Saturday, 25 June 2011

A history of the universe in sound


Our Particle Decelerator correspondent gives a TED talk on the story of the history of the universe by listening. It's punctuated by three anecdotes which show how accidental encounters with strange noises, taught us some of the most important things we know about space ...

Whilst the talk refers to "sounds from space", it is important to emphasise that stars and planets are not directly audible. Sound waves can not propagate in the vacuum of space. However, it is possible for radio waves emitted from celestial bodies to be heard by using radio technology.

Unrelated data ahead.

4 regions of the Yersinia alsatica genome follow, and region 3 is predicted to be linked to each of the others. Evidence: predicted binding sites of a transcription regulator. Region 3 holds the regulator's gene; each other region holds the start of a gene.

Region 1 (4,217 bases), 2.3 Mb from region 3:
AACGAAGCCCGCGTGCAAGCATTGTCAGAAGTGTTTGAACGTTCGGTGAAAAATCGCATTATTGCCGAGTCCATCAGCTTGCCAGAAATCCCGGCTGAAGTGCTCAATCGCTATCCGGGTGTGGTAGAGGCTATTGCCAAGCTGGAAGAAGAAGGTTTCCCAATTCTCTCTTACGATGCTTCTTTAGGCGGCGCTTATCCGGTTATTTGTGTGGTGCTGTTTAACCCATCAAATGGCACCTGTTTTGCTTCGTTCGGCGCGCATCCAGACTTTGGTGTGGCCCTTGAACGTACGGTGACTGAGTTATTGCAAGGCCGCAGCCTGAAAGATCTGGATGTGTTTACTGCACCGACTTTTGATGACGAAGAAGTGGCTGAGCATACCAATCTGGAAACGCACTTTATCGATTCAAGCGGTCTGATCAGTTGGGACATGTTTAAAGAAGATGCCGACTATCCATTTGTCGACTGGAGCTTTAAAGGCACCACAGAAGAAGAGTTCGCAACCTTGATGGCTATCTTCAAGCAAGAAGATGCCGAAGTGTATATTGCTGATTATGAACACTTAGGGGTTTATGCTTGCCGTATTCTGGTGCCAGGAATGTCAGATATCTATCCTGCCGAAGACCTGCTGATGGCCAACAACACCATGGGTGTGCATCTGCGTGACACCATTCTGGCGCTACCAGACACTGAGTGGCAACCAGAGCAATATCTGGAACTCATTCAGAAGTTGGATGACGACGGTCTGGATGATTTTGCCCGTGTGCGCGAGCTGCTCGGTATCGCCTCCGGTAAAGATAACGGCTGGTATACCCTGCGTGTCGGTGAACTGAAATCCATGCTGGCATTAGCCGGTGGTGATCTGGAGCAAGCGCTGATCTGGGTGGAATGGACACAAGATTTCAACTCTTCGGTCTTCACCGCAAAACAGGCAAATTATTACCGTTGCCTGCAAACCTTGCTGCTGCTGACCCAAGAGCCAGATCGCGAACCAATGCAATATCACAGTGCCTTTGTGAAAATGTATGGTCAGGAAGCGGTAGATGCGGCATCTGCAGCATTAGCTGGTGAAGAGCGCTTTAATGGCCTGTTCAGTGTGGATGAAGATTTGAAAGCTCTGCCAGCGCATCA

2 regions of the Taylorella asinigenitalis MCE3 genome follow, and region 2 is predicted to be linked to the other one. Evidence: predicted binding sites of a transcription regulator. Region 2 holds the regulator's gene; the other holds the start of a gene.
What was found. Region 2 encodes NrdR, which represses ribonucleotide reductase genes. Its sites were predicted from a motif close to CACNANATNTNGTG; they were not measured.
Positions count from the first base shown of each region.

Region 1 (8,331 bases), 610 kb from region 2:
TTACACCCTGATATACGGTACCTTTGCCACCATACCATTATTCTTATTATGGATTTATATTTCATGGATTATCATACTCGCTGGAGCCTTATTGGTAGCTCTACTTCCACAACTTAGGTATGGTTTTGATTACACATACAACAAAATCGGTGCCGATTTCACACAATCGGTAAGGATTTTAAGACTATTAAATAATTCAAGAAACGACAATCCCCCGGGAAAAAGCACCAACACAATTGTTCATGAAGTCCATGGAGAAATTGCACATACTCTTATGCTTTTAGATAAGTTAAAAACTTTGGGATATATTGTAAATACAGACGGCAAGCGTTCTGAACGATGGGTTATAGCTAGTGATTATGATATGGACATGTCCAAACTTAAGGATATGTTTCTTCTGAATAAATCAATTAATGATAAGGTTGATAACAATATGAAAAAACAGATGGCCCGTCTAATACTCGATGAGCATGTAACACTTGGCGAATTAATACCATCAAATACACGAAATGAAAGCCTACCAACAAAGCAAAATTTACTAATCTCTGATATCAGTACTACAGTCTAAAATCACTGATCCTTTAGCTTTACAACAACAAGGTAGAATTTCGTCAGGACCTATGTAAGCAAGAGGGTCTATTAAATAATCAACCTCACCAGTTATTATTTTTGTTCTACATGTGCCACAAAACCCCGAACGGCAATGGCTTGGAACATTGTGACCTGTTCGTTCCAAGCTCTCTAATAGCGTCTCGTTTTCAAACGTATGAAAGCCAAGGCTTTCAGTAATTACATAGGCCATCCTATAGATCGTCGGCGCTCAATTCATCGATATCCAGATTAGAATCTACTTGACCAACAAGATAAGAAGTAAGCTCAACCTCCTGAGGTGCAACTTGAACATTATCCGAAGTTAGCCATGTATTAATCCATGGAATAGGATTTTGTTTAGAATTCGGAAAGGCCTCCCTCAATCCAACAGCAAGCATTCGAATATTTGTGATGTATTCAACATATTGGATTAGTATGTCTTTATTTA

The talk recalls the early history of the science of radio astronomy. Before astronomy was computerised, radio astronomers would monitor radio telescopes by listening. In our solar system, the Sun is the strongest source of radio waves, so it's the most powerful transmitter in our radio sky. Jupiter also sends us strong, and beautifully varied, radio signals. And radio astronomers also detect radio waves from far-flung celestial bodies in the distant universe, and simple audification techniques allow us to hear these signals.


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